Tuesday, May 23, 2006


"The Stooges have landed and have the situation well in hand!" ~ Moe, Out West, 1947.

Ever hear of Rasheed Qadir Qambari, Amir Rashid, Ahmed Haji Abdullah or Fadhil Noroly? Do they sound like they might be terrorists? Well, the US government thinks so, specifically, US Attorney John L. Brownlee, the FBI, and a host of other courageous law enforcement types. What did the four blow up? Nothing, they just happened to care enough about Kurdish families in South Kurdistan, including their own, to send them money.

According to the press release of the indictment, over a period of six years they spirited nearly $3 million out of the country and into Kurdistan. They even made a business of this, providing the service to the Kurdish community of Harrisonburg, Virginia. The problem is, calling their "business" a business was a mere formality. None of the men made any money on the transactions. They simply wanted to help other Kurds in the US and their families back in Kurdistan. Of course, there was one small catch here, and that was that the Patriot Act requires anyone doing this to obtain a license.

When these men started their "business," transferring money out of the country wasn't illegal, as reported by a local Harrisonburg lawyer:

What did these men do to make the FBI think they were bad guys? Actually nothing different from what they had been doing -- perfectly legally -- for several years: supporting their families here and back home. With no functioning banking system in Iraq, sending money home was complicated. So Rasheed and several other trusted men helped transfer money for other Kurds here. They deposited the money in their Harrisonburg banks, with assurances the procedures were proper, and had the banks wire it to bank accounts of friends in neighboring countries or the U.S.-funded NGO they'd worked for before, which distributed it.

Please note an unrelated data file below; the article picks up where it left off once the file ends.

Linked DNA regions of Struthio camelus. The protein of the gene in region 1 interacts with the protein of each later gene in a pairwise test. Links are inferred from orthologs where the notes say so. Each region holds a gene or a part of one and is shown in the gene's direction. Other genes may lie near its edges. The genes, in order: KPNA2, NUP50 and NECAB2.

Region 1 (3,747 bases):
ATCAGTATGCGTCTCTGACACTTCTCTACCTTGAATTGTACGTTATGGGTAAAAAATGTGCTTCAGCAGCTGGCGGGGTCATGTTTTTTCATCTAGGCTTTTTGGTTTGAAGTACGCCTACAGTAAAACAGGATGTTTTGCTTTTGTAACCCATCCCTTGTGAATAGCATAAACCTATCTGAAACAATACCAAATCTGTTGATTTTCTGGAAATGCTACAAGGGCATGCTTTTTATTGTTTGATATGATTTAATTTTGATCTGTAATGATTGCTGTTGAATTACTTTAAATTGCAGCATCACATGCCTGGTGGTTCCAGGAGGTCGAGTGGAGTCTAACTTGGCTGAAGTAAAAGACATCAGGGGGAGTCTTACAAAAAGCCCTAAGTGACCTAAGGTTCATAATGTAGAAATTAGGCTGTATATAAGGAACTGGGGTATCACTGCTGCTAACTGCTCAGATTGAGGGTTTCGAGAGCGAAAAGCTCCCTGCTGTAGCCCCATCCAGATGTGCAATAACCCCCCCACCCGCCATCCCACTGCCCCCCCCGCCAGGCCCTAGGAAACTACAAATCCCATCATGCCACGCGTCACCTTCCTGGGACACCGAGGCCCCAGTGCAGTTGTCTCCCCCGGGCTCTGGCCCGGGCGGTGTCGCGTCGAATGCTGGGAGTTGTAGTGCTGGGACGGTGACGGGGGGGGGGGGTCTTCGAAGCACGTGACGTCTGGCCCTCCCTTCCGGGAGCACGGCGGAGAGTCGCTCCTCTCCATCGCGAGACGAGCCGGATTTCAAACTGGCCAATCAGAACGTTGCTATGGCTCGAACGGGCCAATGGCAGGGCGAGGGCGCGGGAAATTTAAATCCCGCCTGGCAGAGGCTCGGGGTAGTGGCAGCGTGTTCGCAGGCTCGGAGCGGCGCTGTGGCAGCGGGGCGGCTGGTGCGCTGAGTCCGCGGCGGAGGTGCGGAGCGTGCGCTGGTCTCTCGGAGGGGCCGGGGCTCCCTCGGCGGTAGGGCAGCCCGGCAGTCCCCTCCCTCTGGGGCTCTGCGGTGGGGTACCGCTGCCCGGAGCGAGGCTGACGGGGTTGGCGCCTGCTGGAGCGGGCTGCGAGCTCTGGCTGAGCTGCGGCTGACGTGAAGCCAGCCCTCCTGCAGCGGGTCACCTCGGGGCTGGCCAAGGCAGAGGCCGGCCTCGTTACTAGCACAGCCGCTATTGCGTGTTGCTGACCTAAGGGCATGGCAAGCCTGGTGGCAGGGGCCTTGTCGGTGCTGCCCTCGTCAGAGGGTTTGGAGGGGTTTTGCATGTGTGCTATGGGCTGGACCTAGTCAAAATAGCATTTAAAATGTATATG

Then everything changed. The Patriot Act, enacted a month after 9/11, made a simple transfer of someone's money a felony regardless of knowledge or intent, a radical shift in law governing money transfers. Rasheed and the others had neither knowledge of this draconian provision nor any wrongful intent. But under the Patriot Act provision, that didn't matter. A score of FBI agents raided the four families' homes, taking belongings, financial records, even one family's cash down-payment for a house that Hope Community Builders had built them.

The investigation revealed that what the men said they were doing was, in fact, the truth. They were sending money home to Kurdish families who needed it. Anyone who is familiar with the situation in South Kurdistan knows darned good and well that the banking system is virtually non-existent, in spite of the efforts of the KRG to create one.

You can read the complete story from the RocktownWeekly.com, and I urge you to do so. Another article can be found from a local university paper and one carried on Kurdish Aspect.

One blogger in particular has been keeping pace with developments, so here are links to his posts, in chronological order:





Please note also, that sentencing is now scheduled for June 26, and I'm sure it will be something to watch for. In the meantime, lets talk about the Patriot Act.

What does a judge and professor of constitutional law have to say about the Patriot Act? I found something from Judge Andrew Napolitano, and if you're familiar with the US, you will recognize the judge as a regular on the ultra-conservative, ultra-Republican FOX News channel. But Judge Napolitano is not at all ultra-conservative or ultra-Republican when it comes to law. He might be described as more of a Jeffersonian. Here's what he has to say about the Patriot Act: